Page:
"It's called the American Dream because you have to be asleep to believe it."

George Carlin - It's A BIG Club & You Ain't In It!

Fred Rogers (1928 - 2003)

Rogers touched the lives of countless children from 1968 to 2001 as the host of PBS' "Mister Rogers' Neighborhood." The puppeteer, songwriter and Presbyterian minister revolutionized children's television and should be canonized for changing the way we think about the inner lives of young children.

Jimmy Carter (1924 - )

Carter served as president of the United States from 1977 to 1981 and his biggest accomplishment was the Camp David Accords that ended the Israeli-Egyptian disputes. His post-presidency life has been dedicated to humanitarianism causes through the Carter Center and Habitat for Humanity. Carter was awarded the Nobel Peace Prize in 2002.

Carter should be canonized for his humility and commitment to service.

Steve Irwin (1962 - 2006)

The "Crocodile Hunter" wowed audiences by fearlessly tangling with deadly snakes, spiders, lizards and crocodiles. But at his heart, he was a true lover of nature and wildlife, and an educator who shared his knowledge and enthusiasm for animals with millions. Irwin should be canonized for his many contributions to the field of wildlife education and conservation.

Dolly Parton (1946 - )

Parton is such a national treasure that when they began pulling down Confederate statues in Tennessee a few years back, there was a petition to have them replaced with statues of Dolly. As a musician, Parton has sung some of the biggest hits in country music history, including "I Will Always Love You" and "Islands in the Stream." But she has also been a generous philanthropist, helping charities that benefit children and veterans.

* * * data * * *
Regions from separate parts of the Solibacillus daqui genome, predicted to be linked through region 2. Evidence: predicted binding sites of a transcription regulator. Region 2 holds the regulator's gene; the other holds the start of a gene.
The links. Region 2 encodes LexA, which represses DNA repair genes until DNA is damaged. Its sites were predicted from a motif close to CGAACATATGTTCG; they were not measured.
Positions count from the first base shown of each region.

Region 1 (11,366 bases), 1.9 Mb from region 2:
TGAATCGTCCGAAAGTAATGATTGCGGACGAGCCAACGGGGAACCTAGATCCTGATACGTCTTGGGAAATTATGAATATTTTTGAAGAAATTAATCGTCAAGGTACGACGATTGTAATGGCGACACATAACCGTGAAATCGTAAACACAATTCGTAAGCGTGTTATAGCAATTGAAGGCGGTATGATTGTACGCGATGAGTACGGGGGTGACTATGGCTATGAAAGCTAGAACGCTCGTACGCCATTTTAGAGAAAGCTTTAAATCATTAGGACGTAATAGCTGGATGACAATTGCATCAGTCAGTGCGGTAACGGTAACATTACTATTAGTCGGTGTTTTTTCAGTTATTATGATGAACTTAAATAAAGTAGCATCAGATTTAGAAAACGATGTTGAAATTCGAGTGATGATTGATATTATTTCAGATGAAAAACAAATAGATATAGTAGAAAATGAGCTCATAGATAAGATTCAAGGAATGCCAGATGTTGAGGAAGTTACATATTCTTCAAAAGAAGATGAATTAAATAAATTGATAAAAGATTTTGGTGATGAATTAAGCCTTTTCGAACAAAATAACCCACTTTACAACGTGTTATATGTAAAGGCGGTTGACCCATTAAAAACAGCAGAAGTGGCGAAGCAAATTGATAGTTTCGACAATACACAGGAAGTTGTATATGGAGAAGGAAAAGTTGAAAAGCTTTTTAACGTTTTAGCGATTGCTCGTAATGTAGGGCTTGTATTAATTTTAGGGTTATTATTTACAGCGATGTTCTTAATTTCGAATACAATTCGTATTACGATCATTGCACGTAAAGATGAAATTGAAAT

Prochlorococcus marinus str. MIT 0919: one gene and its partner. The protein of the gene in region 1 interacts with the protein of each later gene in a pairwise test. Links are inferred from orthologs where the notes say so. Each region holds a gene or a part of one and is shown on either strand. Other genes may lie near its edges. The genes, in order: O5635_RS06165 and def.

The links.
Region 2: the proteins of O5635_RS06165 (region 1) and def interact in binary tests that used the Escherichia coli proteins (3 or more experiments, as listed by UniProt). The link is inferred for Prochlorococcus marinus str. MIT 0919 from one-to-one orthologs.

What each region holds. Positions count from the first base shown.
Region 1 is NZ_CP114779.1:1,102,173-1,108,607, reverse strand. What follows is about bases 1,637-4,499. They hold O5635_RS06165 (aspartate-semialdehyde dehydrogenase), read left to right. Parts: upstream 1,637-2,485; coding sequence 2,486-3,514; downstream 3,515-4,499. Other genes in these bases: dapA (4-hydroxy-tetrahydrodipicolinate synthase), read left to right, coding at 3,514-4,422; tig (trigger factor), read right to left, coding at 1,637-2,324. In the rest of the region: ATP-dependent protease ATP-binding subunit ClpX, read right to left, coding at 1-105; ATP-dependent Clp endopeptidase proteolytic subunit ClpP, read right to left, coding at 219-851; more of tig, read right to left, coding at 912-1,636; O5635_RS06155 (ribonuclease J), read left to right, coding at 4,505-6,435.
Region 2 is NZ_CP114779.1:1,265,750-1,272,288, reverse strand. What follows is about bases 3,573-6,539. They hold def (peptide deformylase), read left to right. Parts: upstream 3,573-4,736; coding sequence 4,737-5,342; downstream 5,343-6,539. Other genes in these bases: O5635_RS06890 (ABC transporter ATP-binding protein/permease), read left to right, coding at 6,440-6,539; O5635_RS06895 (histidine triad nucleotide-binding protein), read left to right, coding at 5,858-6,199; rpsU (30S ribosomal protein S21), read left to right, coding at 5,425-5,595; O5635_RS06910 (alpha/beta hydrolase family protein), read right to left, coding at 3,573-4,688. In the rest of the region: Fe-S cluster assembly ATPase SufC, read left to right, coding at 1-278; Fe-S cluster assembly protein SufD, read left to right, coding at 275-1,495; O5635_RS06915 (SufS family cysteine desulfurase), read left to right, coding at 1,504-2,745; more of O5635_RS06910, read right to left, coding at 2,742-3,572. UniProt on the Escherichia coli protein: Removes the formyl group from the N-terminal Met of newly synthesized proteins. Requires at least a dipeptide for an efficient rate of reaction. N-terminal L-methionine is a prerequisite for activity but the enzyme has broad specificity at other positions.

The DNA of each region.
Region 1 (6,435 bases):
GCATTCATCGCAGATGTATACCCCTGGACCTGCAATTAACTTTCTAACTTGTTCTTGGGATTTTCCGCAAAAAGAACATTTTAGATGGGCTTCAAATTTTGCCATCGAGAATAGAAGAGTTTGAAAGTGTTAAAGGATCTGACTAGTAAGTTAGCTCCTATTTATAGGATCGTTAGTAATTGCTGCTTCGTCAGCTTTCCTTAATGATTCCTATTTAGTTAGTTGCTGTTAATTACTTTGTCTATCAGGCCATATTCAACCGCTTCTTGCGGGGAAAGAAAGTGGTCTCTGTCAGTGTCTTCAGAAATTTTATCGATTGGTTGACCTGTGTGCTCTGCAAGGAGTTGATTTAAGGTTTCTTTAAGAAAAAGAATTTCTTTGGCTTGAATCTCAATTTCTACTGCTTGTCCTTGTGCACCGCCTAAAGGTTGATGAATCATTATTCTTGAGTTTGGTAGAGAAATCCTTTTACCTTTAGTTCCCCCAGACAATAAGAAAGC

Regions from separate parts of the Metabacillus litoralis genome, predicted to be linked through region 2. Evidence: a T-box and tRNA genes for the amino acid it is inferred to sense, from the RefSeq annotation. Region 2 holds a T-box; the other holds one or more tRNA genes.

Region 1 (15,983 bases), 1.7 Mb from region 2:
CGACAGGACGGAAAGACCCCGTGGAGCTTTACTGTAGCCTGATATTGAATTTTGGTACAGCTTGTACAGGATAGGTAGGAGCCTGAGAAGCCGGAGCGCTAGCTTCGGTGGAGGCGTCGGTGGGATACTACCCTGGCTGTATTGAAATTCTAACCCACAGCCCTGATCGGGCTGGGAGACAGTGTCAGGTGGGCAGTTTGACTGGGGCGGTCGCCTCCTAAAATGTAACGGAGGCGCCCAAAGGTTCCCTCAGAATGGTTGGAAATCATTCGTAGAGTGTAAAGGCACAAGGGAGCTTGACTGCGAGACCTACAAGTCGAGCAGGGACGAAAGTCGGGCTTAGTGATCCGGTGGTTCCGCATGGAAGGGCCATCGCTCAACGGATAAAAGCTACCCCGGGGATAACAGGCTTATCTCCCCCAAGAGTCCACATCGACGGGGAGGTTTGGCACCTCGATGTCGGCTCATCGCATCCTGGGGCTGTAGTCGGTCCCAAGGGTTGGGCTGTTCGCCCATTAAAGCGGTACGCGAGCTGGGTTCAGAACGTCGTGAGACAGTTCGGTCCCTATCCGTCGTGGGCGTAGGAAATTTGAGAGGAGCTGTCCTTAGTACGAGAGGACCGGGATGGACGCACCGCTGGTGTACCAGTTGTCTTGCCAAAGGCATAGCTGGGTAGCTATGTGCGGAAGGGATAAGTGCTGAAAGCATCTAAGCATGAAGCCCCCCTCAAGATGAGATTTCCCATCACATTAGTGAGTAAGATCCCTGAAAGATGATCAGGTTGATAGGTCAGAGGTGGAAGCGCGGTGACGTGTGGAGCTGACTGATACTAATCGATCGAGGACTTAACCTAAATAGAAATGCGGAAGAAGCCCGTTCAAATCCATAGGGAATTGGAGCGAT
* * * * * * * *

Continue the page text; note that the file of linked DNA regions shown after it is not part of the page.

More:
If you got the COVID-19 vaccine you should thank Dolly. In 2020, she donated $1 million to help fund vaccine research at Vanderbilt University Medical Center.

Dolly should be canonized for creating the Imagination Library that has donated more than 100 million books to children.

Bernie Sanders (1941 - )

Vermont Senator Bernie Sanders is one of the most beloved political figures in the United States because he has always stood on the side of the oppressed and the working class regardless of whether it was popular. He's refused to be bought by Wall Street and has stood up against the Department of Defense, the fossil fuel industry, drug companies and private prison industries.

He should be canonized for his relentless quest to provide healthcare for all Americans.

Keanu Reeves (1964 - )

Reeves is a beloved figure in Hollywood because of his kind, down-to-earth nature. There are countless anecdotes around the internet of Reeves going out of his way to please a fan or inviting a member of the paparazzi to his table to sit with him during dinner. "The internet's boyfriend" is also a gentleman who never touches women when taking a photo with them.

Reeves should be canonized for quietly donating millions to children's hospitals.